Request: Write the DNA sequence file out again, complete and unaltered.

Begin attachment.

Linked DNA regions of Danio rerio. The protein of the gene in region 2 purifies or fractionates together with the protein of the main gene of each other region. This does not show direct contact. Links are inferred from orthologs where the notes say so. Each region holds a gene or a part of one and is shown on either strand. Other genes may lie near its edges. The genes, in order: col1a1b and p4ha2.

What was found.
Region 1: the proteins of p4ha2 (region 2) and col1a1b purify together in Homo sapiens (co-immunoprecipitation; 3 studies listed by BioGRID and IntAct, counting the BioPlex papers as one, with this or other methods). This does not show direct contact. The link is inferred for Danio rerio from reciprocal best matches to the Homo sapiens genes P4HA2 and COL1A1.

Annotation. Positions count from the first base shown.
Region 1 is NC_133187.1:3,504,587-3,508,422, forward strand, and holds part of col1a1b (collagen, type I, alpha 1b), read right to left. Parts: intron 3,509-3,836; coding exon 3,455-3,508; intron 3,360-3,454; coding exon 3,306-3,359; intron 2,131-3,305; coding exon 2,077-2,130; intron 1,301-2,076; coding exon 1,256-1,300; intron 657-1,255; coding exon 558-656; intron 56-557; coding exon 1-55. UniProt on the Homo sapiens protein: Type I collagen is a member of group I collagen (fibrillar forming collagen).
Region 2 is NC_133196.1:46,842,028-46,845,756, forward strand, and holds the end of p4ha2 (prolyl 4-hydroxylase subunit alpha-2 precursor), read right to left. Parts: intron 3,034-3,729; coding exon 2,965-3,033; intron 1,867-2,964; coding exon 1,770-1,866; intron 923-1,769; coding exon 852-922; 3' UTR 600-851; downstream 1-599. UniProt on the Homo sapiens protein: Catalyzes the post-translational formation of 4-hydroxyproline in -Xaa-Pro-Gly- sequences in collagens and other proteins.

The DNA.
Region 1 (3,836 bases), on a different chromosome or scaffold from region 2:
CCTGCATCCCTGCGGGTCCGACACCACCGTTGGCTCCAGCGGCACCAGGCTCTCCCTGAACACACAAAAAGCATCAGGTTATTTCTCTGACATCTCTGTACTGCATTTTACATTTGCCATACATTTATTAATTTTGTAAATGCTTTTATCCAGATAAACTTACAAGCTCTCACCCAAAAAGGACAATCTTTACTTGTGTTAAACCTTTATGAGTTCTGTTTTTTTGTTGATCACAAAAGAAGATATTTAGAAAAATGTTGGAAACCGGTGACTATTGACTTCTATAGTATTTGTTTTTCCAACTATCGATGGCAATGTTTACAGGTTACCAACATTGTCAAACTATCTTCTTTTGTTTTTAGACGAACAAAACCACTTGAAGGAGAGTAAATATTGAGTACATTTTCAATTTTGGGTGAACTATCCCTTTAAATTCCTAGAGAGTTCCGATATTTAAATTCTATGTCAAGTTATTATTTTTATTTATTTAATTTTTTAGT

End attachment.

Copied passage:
Linked DNA regions of Danio rerio. The protein of the gene in region 2 purifies or fractionates together with the protein of the main gene of each other region. This does not show direct contact. Links are inferred from orthologs where the notes say so. Each region holds a gene or a part of one and is shown on either strand. Other genes may lie near its edges. The genes, in order: col1a1b and p4ha2.

What was found.
Region 1: the proteins of p4ha2 (region 2) and col1a1b purify together in Homo sapiens (co-immunoprecipitation; 3 studies listed by BioGRID and IntAct, counting the BioPlex papers as one, with this or other methods). This does not show direct contact. The link is inferred for Danio rerio from reciprocal best matches to the Homo sapiens genes P4HA2 and COL1A1.

Annotation. Positions count from the first base shown.
Region 1 is NC_133187.1:3,504,587-3,508,422, forward strand, and holds part of col1a1b (collagen, type I, alpha 1b), read right to left. Parts: intron 3,509-3,836; coding exon 3,455-3,508; intron 3,360-3,454; coding exon 3,306-3,359; intron 2,131-3,305; coding exon 2,077-2,130; intron 1,301-2,076; coding exon 1,256-1,300; intron 657-1,255; coding exon 558-656; intron 56-557; coding exon 1-55. UniProt on the Homo sapiens protein: Type I collagen is a member of group I collagen (fibrillar forming collagen).
Region 2 is NC_133196.1:46,842,028-46,845,756, forward strand, and holds the end of p4ha2 (prolyl 4-hydroxylase subunit alpha-2 precursor), read right to left. Parts: intron 3,034-3,729; coding exon 2,965-3,033; intron 1,867-2,964; coding exon 1,770-1,866; intron 923-1,769; coding exon 852-922; 3' UTR 600-851; downstream 1-599. UniProt on the Homo sapiens protein: Catalyzes the post-translational formation of 4-hydroxyproline in -Xaa-Pro-Gly- sequences in collagens and other proteins.

The DNA.
Region 1 (3,836 bases), on a different chromosome or scaffold from region 2:
CCTGCATCCCTGCGGGTCCGACACCACCGTTGGCTCCAGCGGCACCAGGCTCTCCCTGAACACACAAAAAGCATCAGGTTATTTCTCTGACATCTCTGTACTGCATTTTACATTTGCCATACATTTATTAATTTTGTAAATGCTTTTATCCAGATAAACTTACAAGCTCTCACCCAAAAAGGACAATCTTTACTTGTGTTAAACCTTTATGAGTTCTGTTTTTTTGTTGATCACAAAAGAAGATATTTAGAAAAATGTTGGAAACCGGTGACTATTGACTTCTATAGTATTTGTTTTTCCAACTATCGATGGCAATGTTTACAGGTTACCAACATTGTCAAACTATCTTCTTTTGTTTTTAGACGAACAAAACCACTTGAAGGAGAGTAAATATTGAGTACATTTTCAATTTTGGGTGAACTATCCCTTTAAATTCCTAGAGAGTTCCGATATTTAAATTCTATGTCAAGTTATTATTTTTATTTATTTAATTTTTTAGT